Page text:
whoa, pretty much the most poetic architects ever.

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evil people in modernist homes in popular films

this project by benjamin critten

… immediately made me think of this house

which was used as the basis for the house in charlie’s angels. do you remember? sam rockwell was wooing drew barrymore up until he revealed himself to be the bad guy and put her through a window…

and even after the fact i still wanted her to end up with him, because sam rockwell is awesome!

… anyway, one of the houses benjamin critten mentions in the publication is jackie treehorn’s place in the big lebowski (i can’t think of jackie treehorn without remembering that note he scribbled, makes me giggle every time.)

this is the sheats goldstein residence, which was designed by the same architect who was responsible for the chemosphere – john lautner.

the same house was incidentally also used in bandits (a completely underappreciated movie, in my opinion)

another of the films mentioned in the publication is diamonds are forever, which was partly filmed in the elrod house, designed by (you guessed it) john lautner.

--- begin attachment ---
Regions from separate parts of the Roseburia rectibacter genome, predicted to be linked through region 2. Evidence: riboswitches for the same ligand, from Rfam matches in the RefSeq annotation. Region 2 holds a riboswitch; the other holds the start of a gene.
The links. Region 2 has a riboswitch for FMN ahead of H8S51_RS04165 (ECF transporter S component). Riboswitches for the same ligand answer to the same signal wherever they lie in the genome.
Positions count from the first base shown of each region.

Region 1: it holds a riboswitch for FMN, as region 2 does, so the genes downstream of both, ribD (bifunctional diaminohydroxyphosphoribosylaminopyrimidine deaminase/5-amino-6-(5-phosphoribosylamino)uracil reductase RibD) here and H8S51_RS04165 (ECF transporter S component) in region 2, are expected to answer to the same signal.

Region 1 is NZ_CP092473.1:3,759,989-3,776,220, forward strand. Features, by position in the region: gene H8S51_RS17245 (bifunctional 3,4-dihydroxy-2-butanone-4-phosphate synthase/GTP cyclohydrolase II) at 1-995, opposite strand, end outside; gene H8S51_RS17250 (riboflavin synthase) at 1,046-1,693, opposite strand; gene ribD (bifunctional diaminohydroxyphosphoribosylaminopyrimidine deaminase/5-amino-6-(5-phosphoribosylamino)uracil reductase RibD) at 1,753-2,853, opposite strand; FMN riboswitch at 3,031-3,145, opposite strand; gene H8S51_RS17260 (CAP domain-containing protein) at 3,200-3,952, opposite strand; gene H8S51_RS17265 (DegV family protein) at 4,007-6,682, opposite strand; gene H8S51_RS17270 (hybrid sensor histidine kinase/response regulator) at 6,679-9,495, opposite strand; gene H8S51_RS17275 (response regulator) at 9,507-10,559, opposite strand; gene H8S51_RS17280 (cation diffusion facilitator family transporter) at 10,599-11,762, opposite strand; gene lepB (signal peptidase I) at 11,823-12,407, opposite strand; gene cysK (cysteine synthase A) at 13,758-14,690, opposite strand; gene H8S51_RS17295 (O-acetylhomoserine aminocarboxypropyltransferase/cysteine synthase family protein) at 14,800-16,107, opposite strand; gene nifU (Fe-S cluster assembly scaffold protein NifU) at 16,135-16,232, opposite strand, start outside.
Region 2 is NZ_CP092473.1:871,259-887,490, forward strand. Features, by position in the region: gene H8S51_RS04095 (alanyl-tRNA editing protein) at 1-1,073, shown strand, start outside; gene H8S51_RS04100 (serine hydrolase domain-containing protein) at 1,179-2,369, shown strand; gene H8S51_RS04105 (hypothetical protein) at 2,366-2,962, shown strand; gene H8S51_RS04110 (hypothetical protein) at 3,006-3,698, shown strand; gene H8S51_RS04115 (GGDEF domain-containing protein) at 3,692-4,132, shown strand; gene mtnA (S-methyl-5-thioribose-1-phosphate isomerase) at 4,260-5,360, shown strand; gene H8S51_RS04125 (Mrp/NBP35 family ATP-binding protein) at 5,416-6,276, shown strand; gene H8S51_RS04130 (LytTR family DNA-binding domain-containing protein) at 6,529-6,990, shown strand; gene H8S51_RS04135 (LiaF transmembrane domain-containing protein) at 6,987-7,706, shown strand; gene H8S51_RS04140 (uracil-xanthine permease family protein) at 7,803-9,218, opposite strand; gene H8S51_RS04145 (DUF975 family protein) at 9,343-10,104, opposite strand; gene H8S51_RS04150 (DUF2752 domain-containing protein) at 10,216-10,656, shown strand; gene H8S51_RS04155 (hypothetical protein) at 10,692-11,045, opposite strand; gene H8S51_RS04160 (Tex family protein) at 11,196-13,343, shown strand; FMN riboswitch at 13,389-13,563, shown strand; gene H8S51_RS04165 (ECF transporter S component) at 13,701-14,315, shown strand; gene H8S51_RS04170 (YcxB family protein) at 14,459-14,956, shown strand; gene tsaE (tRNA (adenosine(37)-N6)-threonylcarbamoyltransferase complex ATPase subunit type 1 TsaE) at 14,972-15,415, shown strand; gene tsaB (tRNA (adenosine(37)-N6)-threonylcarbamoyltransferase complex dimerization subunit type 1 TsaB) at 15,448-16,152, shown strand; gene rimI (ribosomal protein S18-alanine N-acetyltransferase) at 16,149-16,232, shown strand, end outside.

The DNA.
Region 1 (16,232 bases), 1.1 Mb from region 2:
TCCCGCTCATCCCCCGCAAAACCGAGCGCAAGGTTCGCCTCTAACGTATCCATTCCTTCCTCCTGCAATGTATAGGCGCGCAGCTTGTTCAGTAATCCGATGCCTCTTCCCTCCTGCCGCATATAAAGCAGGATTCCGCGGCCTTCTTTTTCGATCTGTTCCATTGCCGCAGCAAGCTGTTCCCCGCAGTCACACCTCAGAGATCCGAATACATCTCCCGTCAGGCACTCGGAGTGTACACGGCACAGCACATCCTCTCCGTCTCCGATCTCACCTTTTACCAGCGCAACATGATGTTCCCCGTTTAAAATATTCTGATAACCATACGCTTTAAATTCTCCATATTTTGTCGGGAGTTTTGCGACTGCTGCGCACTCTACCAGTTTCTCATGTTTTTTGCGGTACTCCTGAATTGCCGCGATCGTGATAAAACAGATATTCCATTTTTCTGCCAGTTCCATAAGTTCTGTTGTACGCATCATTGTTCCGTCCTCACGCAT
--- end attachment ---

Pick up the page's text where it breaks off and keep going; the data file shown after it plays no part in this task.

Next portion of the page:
AND he mentions twilight (not the silly vampire one) – which uses the jacobsen residence, also by lautner.

he also designed the house from a single man, which i was perving over a while back

not that anyone in the single man was particularly evil.

thus, my conclusion is that if i had to live in a movie i would want to be the bad guy because they are invariably the raddest characters and they get to live in the nicest houses.

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in my fantasies i have more than one house

may i introduce you to my new winter… and summer homes? they are in norway. at least i’m pretty sure they’re in norway, as the architect’s website is in norwegian (i’m guessing) and my google translate won’t activate.

my winter home is pretty rad because it has reindeer antlers on the pitch of the roof (i put them there)

my summer home is awesome because of all the windows, so i can let the light in until 10pm. or whenever it sets in norway. does the sun even set in norway in summer? i’ll soon find out.

you can come visit, i’ll try to find some scandanavian style pull out couches.